JAKARTA: Indonesia is now looking at China, to fund a Japan-backed high-speed railway after higher costs threatened to undermine the project's feasibility, according to Indonesia's Coordinating Maritime Affairs Minister Luhut Pandjaitan, reported the Jakarta Post on Wednesday (Jul 6).
The statement comes months after both President Joko Widodo and Japanese Prime Minister Shinzo Abe discussed how to get the project, worth Rp 102 trillion (US$7.66 billion), started.
Luhut said the existing track did not have the infrastructure needed to support newer and faster trains, according to the Jakarta Post. Upgrading the existing tracks would result in a surge in costs, he added.
"With more than 100 turns [in the track], the cost can go up. But we also need to explore whether we need to build a new track."
The cost of the new elevated tracks could increase five-fold from the original cost of Rp 102 trillion.
Despite the large costs, the new track may also struggle to compete as Surabaya's transport infrastructure improves with toll roads and air transportation.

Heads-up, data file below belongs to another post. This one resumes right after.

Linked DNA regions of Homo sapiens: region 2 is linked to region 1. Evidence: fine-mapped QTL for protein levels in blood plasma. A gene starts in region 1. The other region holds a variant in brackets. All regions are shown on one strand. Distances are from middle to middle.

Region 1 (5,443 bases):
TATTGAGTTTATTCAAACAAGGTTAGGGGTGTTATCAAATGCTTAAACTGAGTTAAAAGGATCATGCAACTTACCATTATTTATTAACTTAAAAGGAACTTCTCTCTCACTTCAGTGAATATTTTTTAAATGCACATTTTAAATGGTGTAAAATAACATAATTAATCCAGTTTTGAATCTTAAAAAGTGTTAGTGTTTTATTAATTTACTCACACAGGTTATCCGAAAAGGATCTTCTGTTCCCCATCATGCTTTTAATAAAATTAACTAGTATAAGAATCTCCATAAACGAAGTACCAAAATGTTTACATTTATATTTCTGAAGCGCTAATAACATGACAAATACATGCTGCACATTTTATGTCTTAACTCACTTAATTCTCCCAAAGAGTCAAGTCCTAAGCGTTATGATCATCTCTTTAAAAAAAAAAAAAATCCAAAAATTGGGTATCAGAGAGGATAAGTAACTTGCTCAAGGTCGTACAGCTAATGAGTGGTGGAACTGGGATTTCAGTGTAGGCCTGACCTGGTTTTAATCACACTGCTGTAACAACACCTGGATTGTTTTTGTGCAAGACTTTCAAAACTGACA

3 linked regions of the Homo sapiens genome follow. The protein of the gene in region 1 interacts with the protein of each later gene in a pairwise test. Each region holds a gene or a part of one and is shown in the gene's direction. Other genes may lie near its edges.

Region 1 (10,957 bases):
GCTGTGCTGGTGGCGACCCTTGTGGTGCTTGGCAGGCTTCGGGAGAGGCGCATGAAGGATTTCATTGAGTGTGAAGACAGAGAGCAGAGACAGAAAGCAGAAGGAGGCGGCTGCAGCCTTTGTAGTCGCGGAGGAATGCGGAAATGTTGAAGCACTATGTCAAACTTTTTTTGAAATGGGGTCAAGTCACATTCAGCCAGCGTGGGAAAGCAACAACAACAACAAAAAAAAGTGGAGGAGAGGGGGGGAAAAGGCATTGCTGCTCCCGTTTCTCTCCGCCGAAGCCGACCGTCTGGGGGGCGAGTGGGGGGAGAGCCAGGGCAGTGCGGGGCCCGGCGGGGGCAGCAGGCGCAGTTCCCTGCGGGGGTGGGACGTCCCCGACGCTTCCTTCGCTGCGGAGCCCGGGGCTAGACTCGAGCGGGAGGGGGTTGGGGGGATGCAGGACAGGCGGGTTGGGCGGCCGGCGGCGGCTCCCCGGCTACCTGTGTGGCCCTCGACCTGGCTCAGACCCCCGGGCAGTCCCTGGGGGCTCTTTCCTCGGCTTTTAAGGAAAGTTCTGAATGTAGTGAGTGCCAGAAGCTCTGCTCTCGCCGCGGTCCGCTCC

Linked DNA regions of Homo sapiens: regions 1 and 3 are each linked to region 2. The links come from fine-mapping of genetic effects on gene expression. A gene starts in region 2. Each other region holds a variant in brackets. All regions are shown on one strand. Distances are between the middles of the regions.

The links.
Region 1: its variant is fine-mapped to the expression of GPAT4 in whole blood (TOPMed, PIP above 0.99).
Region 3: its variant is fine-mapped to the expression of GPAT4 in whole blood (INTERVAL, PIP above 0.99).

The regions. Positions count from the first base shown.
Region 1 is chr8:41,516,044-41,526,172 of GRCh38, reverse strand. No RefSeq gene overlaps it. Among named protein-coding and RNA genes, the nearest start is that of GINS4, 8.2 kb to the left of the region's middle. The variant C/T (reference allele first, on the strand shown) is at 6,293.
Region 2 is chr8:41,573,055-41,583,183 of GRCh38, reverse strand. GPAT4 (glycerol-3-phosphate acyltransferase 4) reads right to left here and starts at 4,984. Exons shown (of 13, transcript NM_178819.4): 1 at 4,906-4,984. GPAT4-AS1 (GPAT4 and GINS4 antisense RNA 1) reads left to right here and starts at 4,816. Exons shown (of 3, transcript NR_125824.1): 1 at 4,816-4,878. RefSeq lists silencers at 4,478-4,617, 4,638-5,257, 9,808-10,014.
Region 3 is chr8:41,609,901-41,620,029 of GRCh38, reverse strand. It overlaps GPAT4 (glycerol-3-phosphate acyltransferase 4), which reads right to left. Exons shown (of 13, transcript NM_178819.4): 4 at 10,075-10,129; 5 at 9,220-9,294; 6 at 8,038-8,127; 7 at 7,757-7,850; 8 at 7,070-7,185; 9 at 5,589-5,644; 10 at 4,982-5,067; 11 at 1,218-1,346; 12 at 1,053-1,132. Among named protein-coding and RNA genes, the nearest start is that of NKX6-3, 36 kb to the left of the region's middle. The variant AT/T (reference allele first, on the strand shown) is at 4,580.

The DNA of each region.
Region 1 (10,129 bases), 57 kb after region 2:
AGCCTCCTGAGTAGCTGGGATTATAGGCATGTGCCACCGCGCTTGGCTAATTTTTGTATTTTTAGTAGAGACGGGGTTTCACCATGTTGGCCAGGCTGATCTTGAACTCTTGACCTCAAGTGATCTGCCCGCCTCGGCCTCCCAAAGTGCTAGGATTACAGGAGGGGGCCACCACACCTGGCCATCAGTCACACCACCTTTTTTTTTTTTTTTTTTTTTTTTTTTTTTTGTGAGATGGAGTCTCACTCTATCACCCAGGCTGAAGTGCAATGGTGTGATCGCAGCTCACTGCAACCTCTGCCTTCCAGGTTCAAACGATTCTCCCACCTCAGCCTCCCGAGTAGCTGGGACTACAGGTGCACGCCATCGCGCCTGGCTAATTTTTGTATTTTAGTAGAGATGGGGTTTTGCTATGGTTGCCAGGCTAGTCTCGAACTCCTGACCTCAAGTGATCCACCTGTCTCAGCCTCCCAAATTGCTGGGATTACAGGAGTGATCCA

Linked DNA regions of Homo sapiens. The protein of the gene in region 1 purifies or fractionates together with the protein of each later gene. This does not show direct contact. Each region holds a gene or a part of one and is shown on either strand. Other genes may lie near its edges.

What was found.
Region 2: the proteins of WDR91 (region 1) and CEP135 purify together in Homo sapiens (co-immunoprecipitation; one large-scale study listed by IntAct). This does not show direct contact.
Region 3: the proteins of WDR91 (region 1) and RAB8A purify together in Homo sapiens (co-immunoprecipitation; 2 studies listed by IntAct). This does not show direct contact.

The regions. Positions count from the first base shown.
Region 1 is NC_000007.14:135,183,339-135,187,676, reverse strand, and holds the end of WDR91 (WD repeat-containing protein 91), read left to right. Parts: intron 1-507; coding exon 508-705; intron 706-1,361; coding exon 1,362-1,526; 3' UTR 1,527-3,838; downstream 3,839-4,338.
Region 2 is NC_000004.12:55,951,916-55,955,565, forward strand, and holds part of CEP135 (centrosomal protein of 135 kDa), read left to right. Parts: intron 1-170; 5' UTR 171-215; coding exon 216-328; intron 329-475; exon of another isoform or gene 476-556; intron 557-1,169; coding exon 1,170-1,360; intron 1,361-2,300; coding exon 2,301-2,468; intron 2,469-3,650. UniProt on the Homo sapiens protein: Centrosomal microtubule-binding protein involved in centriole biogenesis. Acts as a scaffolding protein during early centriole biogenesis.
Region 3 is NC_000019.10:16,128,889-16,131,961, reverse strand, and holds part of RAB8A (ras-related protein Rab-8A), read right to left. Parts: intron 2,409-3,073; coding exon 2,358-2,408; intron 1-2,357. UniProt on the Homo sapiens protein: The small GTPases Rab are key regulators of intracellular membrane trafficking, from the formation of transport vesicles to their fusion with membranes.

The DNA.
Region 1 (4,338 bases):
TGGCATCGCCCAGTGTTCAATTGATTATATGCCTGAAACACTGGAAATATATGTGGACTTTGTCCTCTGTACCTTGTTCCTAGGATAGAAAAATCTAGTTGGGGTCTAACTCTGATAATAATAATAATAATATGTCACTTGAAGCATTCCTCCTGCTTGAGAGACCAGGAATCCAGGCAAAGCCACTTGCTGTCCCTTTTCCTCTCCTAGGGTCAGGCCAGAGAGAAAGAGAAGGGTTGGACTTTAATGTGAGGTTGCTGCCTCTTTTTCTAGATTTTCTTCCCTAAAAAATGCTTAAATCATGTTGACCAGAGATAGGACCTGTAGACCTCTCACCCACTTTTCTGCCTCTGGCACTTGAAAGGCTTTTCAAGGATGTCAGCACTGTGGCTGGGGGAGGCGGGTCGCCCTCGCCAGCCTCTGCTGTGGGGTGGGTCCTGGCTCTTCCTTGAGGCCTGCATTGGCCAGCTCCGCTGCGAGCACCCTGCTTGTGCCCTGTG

When asked if Japan would still be guaranteed the project despite the higher cost, Luhut said that he would consider the country with the cheapest funding.
"If we can secure cheaper funding, then the burden for the state would be minimal," he said.
China has also expressed interest in the project and according to Luhut, both China and Japan are being considered, the report said.
Indonesia is also seeking financial support for the project from the private sector, according to the Post.
“We will see if it will be [financed through] loans or B2B [business to business],” said Transportation Minister Budi Karya Sumadi.
He added that construction is expected to begin in 2020, the report said.
Meanwhile, the deputy chief of mission at the Japanese Embassy in Jakarta, Kozo Honsei, said that he "did not know 'to what extent Luhut referred to the new track'" as Japan's initial proposal was only to upgrade the existing Jakarta-Surabaya railway.
However, Honsei maintained that both Jokowi and Abe were "committed to the project".